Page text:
Elston said they held the town hall in order to "get feedback from users about the Yobongo experience, answer any questions they may have, and give people a sneak peek of how the app works currently."
He found that interest was "an order of magnitude bigger than we anticipated," which actually caused capacity issues that delayed the event for a few minutes.
It was an interesting choice to call the event a "town hall," since it was actually a special exception to the service's local limits, and participants were from all over the United States. Members of the Yobongo team asked how users liked "chatting with people from all over." The consensus was that the experience was personal enough that it felt almost local.
Even though the participants were divided up into multiple chat rooms, which Yobongo does automatically to keep the chats from getting flooded, the team, including both co-founders, floated between rooms and was responsive to questions and comments from everyone. I asked Elston if he saw any overarching themes between rooms, since I was only able to participate in one. He said, "People were talking about Yobongo, their day, the tech news of the day, recent movies they saw, their desire for coffee," in other words, a perfectly normal day on Yobongo.
Yobongo wants to serve a local purpose, which is why it has targeted big, dense cities with high iPhone penetration first. Many town hall participants were from rural areas and wanted to know how the service's definition of "people nearby" would affect them.
Elston said the team was using the town hall to explore those kinds of questions themselves.
"As we think about expanding to more places," he said, "we want to ensure there are people to connect and communicate with, and so the strictness of 'nearby' is important to understand and test."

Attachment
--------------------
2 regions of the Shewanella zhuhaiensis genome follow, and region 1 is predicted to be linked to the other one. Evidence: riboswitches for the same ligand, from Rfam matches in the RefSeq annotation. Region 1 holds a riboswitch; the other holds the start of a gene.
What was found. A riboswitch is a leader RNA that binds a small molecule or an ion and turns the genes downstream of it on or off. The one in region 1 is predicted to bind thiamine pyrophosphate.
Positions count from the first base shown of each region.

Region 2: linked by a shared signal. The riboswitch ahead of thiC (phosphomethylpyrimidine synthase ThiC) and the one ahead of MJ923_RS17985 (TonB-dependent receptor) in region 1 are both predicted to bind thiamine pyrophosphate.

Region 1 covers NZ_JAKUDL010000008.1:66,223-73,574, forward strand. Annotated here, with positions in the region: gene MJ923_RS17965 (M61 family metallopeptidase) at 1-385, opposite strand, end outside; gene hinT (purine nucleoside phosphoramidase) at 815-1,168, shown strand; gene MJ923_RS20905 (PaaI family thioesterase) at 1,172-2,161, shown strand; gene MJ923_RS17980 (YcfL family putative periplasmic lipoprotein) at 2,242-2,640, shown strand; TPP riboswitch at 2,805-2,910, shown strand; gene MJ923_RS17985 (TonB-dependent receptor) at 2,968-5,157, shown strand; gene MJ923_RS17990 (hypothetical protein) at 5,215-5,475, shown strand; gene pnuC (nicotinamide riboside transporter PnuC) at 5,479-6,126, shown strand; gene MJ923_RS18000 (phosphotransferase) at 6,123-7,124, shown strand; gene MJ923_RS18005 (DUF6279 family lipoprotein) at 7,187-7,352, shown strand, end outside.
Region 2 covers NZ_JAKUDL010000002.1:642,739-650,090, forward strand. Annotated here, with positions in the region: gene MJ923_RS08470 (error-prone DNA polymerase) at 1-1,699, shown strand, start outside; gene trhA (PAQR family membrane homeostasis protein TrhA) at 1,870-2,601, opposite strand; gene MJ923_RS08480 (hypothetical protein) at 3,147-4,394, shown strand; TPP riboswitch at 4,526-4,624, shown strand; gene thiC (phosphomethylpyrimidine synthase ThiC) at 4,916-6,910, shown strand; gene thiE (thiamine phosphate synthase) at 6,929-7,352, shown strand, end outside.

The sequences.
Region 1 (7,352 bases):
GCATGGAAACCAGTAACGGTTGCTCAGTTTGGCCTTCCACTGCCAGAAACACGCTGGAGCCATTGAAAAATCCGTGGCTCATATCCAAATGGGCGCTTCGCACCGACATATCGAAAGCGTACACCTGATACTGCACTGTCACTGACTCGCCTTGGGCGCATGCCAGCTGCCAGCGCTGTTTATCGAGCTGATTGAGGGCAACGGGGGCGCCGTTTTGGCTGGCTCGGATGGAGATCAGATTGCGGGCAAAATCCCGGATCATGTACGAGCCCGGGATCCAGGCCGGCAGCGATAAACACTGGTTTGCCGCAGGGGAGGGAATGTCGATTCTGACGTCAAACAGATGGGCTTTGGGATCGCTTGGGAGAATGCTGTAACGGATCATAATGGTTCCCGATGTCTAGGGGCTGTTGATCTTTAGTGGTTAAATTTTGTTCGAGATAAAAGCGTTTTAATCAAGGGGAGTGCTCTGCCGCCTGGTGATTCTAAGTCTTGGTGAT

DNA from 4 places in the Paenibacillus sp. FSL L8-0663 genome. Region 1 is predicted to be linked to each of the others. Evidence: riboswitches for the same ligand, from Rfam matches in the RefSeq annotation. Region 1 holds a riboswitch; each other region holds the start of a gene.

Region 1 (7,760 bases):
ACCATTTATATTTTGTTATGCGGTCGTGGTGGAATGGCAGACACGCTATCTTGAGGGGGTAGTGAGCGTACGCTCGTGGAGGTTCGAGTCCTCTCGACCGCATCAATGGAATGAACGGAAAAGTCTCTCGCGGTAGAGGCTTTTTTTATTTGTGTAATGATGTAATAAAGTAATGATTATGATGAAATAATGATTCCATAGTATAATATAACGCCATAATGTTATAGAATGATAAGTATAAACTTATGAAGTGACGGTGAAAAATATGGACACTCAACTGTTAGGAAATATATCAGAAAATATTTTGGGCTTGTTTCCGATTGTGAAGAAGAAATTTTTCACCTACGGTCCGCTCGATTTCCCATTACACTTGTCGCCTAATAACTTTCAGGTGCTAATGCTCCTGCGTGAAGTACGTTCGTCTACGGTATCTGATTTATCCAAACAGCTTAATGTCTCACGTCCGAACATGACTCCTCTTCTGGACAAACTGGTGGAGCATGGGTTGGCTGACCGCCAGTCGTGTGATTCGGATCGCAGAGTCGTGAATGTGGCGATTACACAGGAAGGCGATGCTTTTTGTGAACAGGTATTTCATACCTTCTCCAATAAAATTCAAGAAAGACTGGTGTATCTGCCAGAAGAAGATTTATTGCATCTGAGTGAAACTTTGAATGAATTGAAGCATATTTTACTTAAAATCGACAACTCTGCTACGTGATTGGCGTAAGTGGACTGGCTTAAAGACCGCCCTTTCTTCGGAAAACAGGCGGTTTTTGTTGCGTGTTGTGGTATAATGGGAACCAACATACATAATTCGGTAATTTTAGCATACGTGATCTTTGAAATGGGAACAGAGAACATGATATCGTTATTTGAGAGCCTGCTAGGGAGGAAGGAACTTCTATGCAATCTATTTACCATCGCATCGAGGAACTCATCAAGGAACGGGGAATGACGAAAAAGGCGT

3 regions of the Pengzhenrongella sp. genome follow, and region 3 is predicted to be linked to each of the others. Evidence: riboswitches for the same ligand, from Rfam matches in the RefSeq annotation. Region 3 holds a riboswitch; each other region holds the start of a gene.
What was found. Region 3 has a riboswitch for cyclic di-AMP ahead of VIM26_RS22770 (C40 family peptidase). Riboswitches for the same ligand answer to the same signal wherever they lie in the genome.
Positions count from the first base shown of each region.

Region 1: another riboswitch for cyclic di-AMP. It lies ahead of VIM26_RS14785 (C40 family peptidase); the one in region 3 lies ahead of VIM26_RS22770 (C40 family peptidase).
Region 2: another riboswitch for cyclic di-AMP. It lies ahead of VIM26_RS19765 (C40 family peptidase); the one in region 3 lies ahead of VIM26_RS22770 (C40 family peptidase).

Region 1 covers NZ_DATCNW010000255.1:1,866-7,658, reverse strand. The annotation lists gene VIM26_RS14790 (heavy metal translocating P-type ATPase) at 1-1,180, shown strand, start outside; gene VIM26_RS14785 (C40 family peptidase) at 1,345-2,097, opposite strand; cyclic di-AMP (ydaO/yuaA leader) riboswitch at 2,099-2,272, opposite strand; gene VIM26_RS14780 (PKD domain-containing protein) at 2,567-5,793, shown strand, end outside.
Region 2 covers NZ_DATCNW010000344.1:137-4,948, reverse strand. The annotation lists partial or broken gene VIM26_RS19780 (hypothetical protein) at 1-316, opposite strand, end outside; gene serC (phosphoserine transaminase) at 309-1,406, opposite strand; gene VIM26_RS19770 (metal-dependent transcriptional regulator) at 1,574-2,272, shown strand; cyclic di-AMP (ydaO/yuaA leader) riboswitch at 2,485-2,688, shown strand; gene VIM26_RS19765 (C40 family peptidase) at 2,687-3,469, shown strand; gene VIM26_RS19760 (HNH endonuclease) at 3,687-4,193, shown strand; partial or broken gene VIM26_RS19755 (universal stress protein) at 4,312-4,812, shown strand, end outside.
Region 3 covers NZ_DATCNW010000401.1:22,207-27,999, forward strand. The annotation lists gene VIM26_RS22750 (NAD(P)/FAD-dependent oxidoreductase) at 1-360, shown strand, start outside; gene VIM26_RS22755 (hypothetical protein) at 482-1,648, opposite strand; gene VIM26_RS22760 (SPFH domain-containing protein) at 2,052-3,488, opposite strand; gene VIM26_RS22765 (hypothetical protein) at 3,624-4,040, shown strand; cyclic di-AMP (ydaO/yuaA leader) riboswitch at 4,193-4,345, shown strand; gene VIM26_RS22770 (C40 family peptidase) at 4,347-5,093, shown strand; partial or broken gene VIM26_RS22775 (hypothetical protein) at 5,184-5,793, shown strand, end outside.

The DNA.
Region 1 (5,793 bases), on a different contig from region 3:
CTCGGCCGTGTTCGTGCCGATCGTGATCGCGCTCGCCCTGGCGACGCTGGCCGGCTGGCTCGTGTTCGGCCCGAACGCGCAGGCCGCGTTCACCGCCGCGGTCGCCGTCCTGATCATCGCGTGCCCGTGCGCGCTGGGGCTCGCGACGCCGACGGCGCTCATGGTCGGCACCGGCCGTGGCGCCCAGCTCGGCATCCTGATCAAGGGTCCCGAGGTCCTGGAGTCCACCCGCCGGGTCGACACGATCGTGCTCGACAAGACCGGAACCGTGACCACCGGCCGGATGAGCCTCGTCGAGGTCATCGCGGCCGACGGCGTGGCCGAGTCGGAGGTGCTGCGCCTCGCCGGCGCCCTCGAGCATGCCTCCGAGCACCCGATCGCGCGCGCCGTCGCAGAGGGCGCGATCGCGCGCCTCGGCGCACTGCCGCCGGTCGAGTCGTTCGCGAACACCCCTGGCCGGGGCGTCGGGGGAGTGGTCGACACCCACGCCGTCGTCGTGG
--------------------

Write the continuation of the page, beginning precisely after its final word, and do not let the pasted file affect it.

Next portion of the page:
Other participants asked about possible business models, and the team, while not offering specifics, was open to the conversation. Town hall participant Michael Stancil asked, "If I'm a local pizza shop, could I sponsor a channel within a 5 mile or so radius of my shop?"
Kasper replied, "That's definitely a possibility."
Talking to Strangers
Yobongo's insistence on talking to strangers does not appeal to everyone, but I found the experience quite natural and enjoyable. One of Yobongo's most distinguishing offerings is its potential to turn nearby strangers into real-life friends. I asked town hall participants about their views on using Yobongo to meet people in person, and the responses were unanimous. Brent Byington said it was "exactly the point! Love it!"
In considering where and when to launch next, Kasper said the key factors were population density, iPhone penetration, and the number of votes on Twitter and Facebook. Kasper said they're thinking about revealing the vote standings soon.
Yobongo is free, it's different, and it challenges our comfort zones. If you're an iPhone user, download the app, and if you're outside of the pilot areas, vote for the privilege of trying it (especially if you're from Portland, Oregon). Other social apps are designed to keep bringing you back in. Why not try one designed to draw you out into the world?
Do you like the idea of chatting with new people nearby?